Warren Ackerman – Societe Generale: Roddy, just in terms of the point of clarification, you said something at the beginning of your speech about the raw material issues been a bit of a lag. I was just wondering whether there was a bit of a message in there the margin delivery will therefore be maybe a bit more H2 weighted compared to H1.
Roddy Child-Villiers – Head of IR: Well, Warren, there is always a message. There is always a message and that’s a good read through yeah.
Jon Cox – Kepler: Good set of figures there probably much better than everybody expected. But just to come back to this Easter issue. It looks like you are a bit reluctant to talk about an overall impact, but just wondering on the confectionery specifically, due you think maybe add it maybe a point to organic growth and as a result maybe a point less organic growth in confectionary in Q2. That’s the first question. Second question, just on the sort of coffee generally in the system business, this is a tremendously important for you in terms of Nespresso and the Dolce Gusto (maybe). I wondered if you a), could actually just mention something about Dolce Gusto have the trends out there, but also wondering if you’ve seen anything that worries you from a competition perspective, given the fact that there seems to be a lot competitors getting into it and trying to obviously grab some that fast growing market. Is there anything that gives you cause for concern or are you pretty relaxed for the time being?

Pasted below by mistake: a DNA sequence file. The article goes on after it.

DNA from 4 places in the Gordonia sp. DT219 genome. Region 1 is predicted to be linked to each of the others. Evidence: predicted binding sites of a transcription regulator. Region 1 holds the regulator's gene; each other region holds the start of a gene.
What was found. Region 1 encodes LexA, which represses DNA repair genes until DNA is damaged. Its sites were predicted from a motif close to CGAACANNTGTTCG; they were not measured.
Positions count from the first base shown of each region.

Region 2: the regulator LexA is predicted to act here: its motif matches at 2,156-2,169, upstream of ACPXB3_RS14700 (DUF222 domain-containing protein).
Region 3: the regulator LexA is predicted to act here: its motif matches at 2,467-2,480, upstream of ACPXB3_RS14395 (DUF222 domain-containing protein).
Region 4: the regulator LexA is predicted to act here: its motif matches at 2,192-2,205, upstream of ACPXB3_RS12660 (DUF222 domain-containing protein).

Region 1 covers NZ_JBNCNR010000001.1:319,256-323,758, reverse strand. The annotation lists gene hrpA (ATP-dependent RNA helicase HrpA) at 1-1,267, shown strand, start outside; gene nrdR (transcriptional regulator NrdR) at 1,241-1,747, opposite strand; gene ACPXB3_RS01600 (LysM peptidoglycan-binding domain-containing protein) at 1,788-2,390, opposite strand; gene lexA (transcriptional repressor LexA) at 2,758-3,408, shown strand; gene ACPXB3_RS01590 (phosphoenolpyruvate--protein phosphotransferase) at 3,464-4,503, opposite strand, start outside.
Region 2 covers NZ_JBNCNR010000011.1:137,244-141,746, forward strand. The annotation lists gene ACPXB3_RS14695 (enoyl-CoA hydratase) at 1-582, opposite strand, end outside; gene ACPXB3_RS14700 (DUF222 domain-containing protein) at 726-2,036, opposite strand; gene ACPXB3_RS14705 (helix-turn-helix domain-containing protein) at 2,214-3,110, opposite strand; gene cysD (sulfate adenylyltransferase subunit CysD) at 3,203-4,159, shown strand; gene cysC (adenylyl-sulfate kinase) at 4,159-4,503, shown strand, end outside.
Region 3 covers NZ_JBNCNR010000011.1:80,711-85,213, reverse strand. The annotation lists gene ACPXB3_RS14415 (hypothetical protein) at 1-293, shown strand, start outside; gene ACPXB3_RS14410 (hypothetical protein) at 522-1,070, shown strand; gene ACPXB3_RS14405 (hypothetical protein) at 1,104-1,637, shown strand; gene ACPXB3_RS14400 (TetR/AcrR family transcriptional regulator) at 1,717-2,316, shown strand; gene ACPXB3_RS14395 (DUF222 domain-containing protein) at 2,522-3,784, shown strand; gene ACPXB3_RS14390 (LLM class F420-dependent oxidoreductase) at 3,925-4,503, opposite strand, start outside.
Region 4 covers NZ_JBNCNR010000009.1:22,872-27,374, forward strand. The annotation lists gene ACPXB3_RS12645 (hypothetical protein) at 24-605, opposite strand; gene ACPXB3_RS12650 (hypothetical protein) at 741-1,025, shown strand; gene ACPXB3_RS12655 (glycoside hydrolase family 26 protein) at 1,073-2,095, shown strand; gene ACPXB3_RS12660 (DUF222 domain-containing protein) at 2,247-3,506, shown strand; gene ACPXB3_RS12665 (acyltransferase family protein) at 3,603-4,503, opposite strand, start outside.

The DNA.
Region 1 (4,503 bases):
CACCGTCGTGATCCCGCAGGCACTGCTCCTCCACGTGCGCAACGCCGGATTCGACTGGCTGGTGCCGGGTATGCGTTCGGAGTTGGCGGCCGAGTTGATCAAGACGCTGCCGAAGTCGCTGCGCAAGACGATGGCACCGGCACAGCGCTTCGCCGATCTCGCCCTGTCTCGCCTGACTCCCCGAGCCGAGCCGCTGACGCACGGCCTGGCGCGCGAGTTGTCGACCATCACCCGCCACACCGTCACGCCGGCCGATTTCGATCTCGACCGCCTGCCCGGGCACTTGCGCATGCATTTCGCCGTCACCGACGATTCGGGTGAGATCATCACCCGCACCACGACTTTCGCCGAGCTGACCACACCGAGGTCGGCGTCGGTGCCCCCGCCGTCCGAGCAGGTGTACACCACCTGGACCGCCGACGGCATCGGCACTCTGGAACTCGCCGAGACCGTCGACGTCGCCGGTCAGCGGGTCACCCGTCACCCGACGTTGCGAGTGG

Roddy Child-Villiers – Head of IR: You are probably broadly right on your Easter assumption, but again there are a lot of moving parts, evening confectionery. On the coffee business, while we continued to see a very good development of both the Dolce Gusto and the Nespresso, retail system and as I said also with the Nestle professional, with their systems, so that broad business segment continues to be a key growth driver. You talk about new entrants into the market. I think at this stage, the new entrants are still actually talking about it rather than doing it, but it’s clearly something that’s coming. No we’re not relaxed. We’re never relaxed. We are very focused on ensuring that we are doing all the right things to continue to drive the business forward as successfully as we have been doing so far. So we’re saying not relaxed. The other business – I mean there is not much more to say about it. I mean Dolce Gusto continues to build on its presence. It’s now in nearly 60 markets, growth is – I mean organic growth is lower than it was last year, but it’s coming from much bigger base so that’s why it is surprising and it’s still the fastest growing big brand that we have I guess by a fair way. As I said earlier, our Nespresso is performing very well.